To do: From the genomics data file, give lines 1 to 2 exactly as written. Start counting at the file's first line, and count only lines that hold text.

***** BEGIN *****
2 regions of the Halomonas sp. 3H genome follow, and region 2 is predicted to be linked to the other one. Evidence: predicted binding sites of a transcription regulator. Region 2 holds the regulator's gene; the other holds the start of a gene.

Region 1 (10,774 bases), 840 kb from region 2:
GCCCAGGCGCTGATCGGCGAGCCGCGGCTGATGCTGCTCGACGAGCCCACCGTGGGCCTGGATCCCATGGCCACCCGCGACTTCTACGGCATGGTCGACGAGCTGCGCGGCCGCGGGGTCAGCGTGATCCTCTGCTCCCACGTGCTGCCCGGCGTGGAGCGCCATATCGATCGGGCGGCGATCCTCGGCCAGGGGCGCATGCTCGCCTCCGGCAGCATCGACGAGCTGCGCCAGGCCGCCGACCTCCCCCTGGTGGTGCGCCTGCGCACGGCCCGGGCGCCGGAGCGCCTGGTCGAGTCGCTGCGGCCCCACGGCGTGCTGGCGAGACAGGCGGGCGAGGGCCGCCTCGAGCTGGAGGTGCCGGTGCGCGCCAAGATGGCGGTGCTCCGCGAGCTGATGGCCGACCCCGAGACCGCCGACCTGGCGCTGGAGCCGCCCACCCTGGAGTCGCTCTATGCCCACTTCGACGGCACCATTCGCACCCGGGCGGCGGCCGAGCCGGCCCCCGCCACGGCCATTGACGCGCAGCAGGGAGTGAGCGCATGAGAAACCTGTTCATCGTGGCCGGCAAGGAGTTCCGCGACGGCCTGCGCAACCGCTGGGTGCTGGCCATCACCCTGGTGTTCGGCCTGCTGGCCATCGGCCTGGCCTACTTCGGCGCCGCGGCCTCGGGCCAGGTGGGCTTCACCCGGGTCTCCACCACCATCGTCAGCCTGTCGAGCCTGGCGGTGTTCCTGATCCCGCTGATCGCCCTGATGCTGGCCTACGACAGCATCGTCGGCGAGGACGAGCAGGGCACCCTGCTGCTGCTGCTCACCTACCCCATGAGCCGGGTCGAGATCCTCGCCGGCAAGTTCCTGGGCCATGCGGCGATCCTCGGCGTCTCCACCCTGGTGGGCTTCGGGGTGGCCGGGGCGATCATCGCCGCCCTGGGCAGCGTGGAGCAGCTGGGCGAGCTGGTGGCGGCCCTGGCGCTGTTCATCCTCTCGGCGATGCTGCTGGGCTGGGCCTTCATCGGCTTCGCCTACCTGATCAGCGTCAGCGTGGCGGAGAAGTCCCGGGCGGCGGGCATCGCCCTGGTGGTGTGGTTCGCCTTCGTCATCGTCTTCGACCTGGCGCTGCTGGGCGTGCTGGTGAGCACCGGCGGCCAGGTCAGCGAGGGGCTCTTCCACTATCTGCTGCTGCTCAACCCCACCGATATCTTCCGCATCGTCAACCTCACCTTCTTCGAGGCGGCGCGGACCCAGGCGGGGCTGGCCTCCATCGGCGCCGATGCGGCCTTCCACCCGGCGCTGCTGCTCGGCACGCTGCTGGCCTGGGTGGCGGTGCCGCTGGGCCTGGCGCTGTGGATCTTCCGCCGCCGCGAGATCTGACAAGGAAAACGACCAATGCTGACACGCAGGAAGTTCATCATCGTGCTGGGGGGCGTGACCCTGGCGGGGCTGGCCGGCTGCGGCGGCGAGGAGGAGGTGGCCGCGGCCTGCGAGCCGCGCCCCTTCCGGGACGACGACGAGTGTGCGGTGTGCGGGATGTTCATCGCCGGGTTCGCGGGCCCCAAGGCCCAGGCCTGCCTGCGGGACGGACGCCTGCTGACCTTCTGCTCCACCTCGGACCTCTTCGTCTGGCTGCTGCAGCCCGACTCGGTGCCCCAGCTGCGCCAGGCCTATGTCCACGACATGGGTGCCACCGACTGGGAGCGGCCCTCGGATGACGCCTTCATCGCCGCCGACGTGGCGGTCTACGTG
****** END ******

2 regions of the Halomonas sp. 3H genome follow, and region 2 is predicted to be linked to the other one. Evidence: predicted binding sites of a transcription regulator. Region 2 holds the regulator's gene; the other holds the start of a gene.

Region 1 (10,774 bases), 840 kb from region 2: